First I married the breakfast cereal in its small cardboard chapel, wax-coated, into which I poured milk. Then I married a cigarette, for the gauzy way the air hung around us when we were together, then a stone, because I thought he was a brick or a block, something I could use to build a home. There was a bird, but flying away repeatedly is grounds for divorce. The shrub was a lost cause from the get-go and the TV gave me marital-tension headaches. The kidney was dull, the liver was slick, the car was exhausting, the monster in the woodshed scared the children (though I found his stink enticing). The teacup was all filling and emptying, emptying and filling. When I married the squirrel the wedding was woodland, the guests scampered, but all that foraging and rustling of sticks and leaves was too much. And the males sleep balled together in another tree all winter! How foolish, my marrying the truck, the shovel, the hair, the hope, the broom, the mail—oh, waiting and waiting for the mail to come! Marrying the cat was funny at first, and I luxuriated in his fur, until I heard his mating yowl, until the claws and the teeth, the penile spines, dear God. Forget the spider, the mask, the brittle bone. And then a slim-hipped quiet confidence leaned against the wall of the Lamplighter Lounge, chalking a pool cue, and I said, Lordy, this is for real. He ran the table, and I fanned myself with a coaster—this was going to last! I called home and divorced a plate of meatloaf. Confidence gave me a good couple of months. I learned aloof and not eating in public, but it did not last. He wasn’t from the Midwest, and besides, tied to a barstool across the room, some drunk’s seeing-eye dog was starting to chew the fishnet stockings off a lady’s artificial leg.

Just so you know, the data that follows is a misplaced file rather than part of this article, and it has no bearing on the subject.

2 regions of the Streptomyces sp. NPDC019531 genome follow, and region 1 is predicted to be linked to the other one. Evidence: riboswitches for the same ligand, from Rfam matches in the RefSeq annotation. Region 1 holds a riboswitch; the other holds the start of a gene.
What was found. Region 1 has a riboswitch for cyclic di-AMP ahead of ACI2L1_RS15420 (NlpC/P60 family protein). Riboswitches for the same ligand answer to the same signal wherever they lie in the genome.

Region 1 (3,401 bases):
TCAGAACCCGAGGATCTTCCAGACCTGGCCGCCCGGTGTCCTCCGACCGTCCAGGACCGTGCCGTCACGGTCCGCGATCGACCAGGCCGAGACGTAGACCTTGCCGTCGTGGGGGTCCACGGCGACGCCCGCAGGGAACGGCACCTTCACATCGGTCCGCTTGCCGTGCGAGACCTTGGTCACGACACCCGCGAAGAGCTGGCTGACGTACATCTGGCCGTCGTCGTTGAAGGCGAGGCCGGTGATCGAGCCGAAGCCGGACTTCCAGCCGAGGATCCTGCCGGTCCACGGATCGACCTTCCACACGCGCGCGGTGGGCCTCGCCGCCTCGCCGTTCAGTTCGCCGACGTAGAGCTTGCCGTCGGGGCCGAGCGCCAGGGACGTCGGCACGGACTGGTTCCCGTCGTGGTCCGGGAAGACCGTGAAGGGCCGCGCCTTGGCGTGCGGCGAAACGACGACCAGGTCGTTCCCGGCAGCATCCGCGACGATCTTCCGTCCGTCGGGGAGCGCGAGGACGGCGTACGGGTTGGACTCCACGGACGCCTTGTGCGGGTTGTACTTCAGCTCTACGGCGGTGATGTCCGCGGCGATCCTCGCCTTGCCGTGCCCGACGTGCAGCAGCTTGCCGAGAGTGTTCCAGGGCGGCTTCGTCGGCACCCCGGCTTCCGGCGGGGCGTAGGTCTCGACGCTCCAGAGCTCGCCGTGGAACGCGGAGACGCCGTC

10.5 / September & October 2015